Over the centuries white families have been enabled to accumulate wealth, not only by the country’s early history of slavery and dispossession of land, but by historic federal programs like the Homestead Act and the GI Housing Bill that  transferred financial assets into the hands of whites (both citizens and immigrants) while explicitly excluding people of color.

Black and Native American families been prevented from accumulating assets, not only by exclusionary policies but also by the institutionalized violence of sharecropping, lynching and race massacres, convict leasing, mass incarceration, employment discrimination, and more.

For Elisabeth and me, investment in CDFI’s that work with Black and Native American communities are a small gesture toward the repairing this historic racial gap in financial wealth.  In this way we hope to create conditions in which all people will have the voice and the means to enter into the co-creation of a world in which we find our true wealth and security in our unity with one another and with the Earth in the flow of Grace.

In particular, with our family connections to the American South, Elisabeth and I have for several years been investors in Hope Credit Union, whose website describes its work to “provide capital for small businesses, housing, community infrastructure, asset development and address socio-economic challenges confronting one of the nation’s most impoverished regions.

“Hope Credit Union serves a region from which wealth has been extracted for generations, and where families have limited ability to build savings and other assets.”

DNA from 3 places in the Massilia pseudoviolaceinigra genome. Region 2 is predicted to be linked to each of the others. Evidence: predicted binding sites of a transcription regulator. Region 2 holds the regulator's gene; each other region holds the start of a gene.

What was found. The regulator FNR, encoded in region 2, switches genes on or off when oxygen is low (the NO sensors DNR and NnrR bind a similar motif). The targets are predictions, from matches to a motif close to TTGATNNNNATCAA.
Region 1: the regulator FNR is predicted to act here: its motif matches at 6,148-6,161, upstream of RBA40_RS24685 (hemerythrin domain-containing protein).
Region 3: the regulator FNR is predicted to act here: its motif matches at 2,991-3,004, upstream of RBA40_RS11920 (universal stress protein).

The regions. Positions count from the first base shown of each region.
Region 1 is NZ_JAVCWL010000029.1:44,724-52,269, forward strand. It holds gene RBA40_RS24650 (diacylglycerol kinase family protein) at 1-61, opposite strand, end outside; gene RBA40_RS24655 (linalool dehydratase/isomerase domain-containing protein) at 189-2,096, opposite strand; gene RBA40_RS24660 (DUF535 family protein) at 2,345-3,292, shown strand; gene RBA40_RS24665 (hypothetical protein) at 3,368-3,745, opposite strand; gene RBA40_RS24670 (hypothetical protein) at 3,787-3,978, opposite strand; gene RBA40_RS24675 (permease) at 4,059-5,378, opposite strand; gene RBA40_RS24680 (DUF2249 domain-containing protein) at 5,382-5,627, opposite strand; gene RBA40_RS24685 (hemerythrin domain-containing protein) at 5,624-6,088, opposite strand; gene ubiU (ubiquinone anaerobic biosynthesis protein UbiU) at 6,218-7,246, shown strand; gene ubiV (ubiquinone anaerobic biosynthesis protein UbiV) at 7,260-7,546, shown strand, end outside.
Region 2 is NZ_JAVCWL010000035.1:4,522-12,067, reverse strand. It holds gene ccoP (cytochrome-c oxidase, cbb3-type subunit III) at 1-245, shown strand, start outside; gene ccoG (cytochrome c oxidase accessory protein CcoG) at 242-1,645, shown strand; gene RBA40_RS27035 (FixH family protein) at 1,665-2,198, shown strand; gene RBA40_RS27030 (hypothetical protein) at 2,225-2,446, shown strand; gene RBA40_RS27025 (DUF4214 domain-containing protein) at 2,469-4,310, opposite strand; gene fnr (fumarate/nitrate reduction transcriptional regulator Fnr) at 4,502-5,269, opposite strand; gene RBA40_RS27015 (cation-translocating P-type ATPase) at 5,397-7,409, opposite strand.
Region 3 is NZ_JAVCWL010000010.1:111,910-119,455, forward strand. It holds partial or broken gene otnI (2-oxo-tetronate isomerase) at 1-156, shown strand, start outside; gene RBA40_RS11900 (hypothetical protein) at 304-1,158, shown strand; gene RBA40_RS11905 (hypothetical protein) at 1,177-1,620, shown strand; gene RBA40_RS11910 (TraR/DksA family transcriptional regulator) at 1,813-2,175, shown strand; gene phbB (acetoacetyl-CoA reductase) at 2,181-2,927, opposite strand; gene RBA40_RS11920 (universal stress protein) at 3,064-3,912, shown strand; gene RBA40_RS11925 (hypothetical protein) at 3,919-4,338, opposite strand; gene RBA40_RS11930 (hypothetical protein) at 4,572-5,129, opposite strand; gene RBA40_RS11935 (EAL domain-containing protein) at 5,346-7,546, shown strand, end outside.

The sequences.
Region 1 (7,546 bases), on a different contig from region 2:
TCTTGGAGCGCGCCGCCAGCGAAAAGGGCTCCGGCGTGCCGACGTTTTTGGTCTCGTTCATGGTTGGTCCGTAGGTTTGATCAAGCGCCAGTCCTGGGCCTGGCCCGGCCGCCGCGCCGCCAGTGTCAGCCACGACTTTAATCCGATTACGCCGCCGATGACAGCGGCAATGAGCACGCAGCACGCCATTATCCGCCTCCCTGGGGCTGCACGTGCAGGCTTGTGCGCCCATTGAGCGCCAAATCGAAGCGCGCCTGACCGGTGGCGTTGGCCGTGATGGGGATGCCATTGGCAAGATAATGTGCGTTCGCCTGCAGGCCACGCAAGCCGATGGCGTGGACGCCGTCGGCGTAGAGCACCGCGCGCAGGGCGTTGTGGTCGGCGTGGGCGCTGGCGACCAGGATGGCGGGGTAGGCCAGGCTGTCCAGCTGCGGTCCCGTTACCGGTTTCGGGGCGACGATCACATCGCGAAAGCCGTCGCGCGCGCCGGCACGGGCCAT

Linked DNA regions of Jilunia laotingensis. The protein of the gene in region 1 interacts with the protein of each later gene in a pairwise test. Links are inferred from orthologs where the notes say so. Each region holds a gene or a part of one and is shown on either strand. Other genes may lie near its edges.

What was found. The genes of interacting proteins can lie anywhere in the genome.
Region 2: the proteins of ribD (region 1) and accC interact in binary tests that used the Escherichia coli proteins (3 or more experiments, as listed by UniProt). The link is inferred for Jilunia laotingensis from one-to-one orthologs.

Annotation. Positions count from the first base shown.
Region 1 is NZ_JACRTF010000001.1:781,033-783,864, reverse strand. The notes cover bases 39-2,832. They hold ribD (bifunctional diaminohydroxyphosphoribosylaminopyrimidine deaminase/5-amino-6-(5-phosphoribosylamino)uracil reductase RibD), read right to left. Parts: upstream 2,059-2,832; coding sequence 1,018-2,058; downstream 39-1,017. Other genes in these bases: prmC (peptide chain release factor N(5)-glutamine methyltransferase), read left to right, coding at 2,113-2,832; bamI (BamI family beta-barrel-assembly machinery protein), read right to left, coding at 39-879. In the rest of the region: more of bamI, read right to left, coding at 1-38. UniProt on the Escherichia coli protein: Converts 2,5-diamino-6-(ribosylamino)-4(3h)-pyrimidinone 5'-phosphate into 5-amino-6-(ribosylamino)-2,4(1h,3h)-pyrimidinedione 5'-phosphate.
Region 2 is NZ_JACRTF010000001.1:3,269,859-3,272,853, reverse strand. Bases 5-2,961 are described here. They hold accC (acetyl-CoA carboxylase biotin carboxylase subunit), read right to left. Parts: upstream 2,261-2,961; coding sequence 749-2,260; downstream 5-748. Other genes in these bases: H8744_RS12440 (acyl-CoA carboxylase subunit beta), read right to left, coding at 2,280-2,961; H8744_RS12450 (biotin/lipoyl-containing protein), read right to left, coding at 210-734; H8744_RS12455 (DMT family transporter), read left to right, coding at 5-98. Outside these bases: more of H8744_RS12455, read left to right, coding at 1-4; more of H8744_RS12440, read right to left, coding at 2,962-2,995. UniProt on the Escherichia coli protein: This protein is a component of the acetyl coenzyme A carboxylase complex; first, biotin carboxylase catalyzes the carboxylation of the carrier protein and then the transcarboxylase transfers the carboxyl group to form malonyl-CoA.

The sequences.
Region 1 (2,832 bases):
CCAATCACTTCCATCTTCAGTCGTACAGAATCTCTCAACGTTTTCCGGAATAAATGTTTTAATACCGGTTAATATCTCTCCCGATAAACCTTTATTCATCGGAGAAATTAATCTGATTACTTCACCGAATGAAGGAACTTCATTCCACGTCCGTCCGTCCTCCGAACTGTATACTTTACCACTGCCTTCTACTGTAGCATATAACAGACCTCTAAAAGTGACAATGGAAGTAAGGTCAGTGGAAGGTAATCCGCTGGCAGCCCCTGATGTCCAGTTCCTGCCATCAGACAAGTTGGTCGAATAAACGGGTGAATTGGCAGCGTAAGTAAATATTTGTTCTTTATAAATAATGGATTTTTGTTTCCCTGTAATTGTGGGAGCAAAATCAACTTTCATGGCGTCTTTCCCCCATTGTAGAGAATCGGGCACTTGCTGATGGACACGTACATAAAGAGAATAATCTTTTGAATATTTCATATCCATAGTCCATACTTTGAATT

More recently I have attended two national conferences for First Nations Oweesta, a financial intermediary offering services to Native CDFI’s and Native communities  I was attracted to Native CDFI’s at first through my acquaintance with the culture and history of Native Hawaiians.  I was also attracted by what I found to be the strong communal and spiritual values I encountered in speaking with members of local CDFI’s.

In this way we hope to create conditions in which all people will have the voice and the means to enter into the co-creation of a world in which we find our true wealth and security in our unity with one another and with the Earth in the flow of Grace.

Most powerfully, I was inspired by the highly relational nature of their work as they personally accompanied families and small businesses in their financial journeys.  Furthermore, this relational approach seemed to extend to include investors.

I heard that much of the capital they work with comes from banks and other mainstream financial institutions who are required to place funds with local CDFI’s.  But what they were seeking, they told me, was investors who would personally care about their work and who would develop relationships within their financial partnership.

This is what I am doing now:  I am learning more about Native CDFIs with an intention of discerning whether Elisabeth and I may be called to move some of our money within such a relationship.  This is how I feel led to respond to this moment.

How about you?

photos by Noa Mohlabane and Steven Bonsey

Leave a Comment

Your email address will not be published.